In order for you to be able to present a case to a judge that your child was wrongfully abducted from your home state, you need to be able to prove a number of things to a judge. First of all, your child must have actually been a resident of Texas and the United States. It is insufficient for your child to have been a temporary resident or an occasional resident of the country. Many families have children go to school in Texas and reside the remaining months of the year abroad. Your child must be a full-time resident of Texas.
Next, you must have custody of your child or have been awarded parental rights by a court. That custody and those rights must be based on the laws of the United States/Texas and not on your position that you have custody of your child based on the laws of another nation. Residency in Texas would grant you rights and duties to your child even if you have never been to court before. Or, if you have been to court for a previous divorce or child custody case, the final orders for those cases would suffice for our purposes.
Finally, you must have been an active and involved parent in the life of your children in order to have a valid case for the return of your child. An absentee parent who, nonetheless, has parental rights to a child is not going to work. You need to have actually been an active participant in the life of your child.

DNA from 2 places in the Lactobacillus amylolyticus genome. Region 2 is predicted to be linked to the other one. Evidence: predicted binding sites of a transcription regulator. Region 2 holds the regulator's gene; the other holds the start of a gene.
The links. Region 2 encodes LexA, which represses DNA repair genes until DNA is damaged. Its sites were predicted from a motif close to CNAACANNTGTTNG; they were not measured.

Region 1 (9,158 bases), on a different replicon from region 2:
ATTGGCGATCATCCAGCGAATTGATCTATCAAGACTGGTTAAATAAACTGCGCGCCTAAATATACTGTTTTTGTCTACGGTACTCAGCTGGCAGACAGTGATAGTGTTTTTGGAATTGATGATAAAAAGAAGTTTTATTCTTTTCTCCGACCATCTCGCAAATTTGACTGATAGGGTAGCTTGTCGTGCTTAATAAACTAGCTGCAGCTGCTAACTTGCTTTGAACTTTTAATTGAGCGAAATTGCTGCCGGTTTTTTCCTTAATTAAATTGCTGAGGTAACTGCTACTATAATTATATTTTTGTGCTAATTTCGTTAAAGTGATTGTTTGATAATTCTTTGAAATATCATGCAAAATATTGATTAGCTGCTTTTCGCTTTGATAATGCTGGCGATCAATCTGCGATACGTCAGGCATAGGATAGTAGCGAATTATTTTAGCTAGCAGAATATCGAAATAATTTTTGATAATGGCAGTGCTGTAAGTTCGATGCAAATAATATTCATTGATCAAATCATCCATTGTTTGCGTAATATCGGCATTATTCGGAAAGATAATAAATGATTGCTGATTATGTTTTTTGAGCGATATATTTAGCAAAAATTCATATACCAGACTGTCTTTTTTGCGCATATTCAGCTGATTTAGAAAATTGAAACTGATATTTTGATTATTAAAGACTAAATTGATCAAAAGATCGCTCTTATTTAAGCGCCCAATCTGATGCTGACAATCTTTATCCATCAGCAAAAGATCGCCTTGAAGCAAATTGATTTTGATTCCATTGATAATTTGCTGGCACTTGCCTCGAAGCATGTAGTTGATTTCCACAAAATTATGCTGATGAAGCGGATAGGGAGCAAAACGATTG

What can an abducting parent offer as a defense in a family court?
If the shoe is on the other foot and you are a parent who took your child from Texas to another country, then you will need to be able to present a defense to doing so. For instance, you could offer a piece of court evidence that the parent who was left behind in Texas was not actually taking advantage of any time with your child. He or she may have been an absentee parent who is now only showing an interest in the child because you removed him from the country.
You may have had a conversation with the parent who was left behind, and that parent may have given you permission to go ahead and take the child with you. It would have been for the best for you to get this permission in writing. If you did not, you can still offer conversations with your child’s other parent as evidence that consent was given. In the alternative, you can present evidence that even if the parent did not give permission initially, subsequent to the removal the parent did give their ok for you to take the child abroad.
Lastly, you are able to show a judge any evidence that your child was facing some sort of grave risk of harm by staying in the United States. Child abuse, domestic violence or any other factor that places the safety of your child at risk are legitimate reasons to remove a child and prevent their return to a country.
If your child is old enough, their wishes can trump the failure of the taking parent to present a viable defense for the abduction of a child. In the event that your teenage child does not want to be returned to the United States that could impact the judge’s decision as well.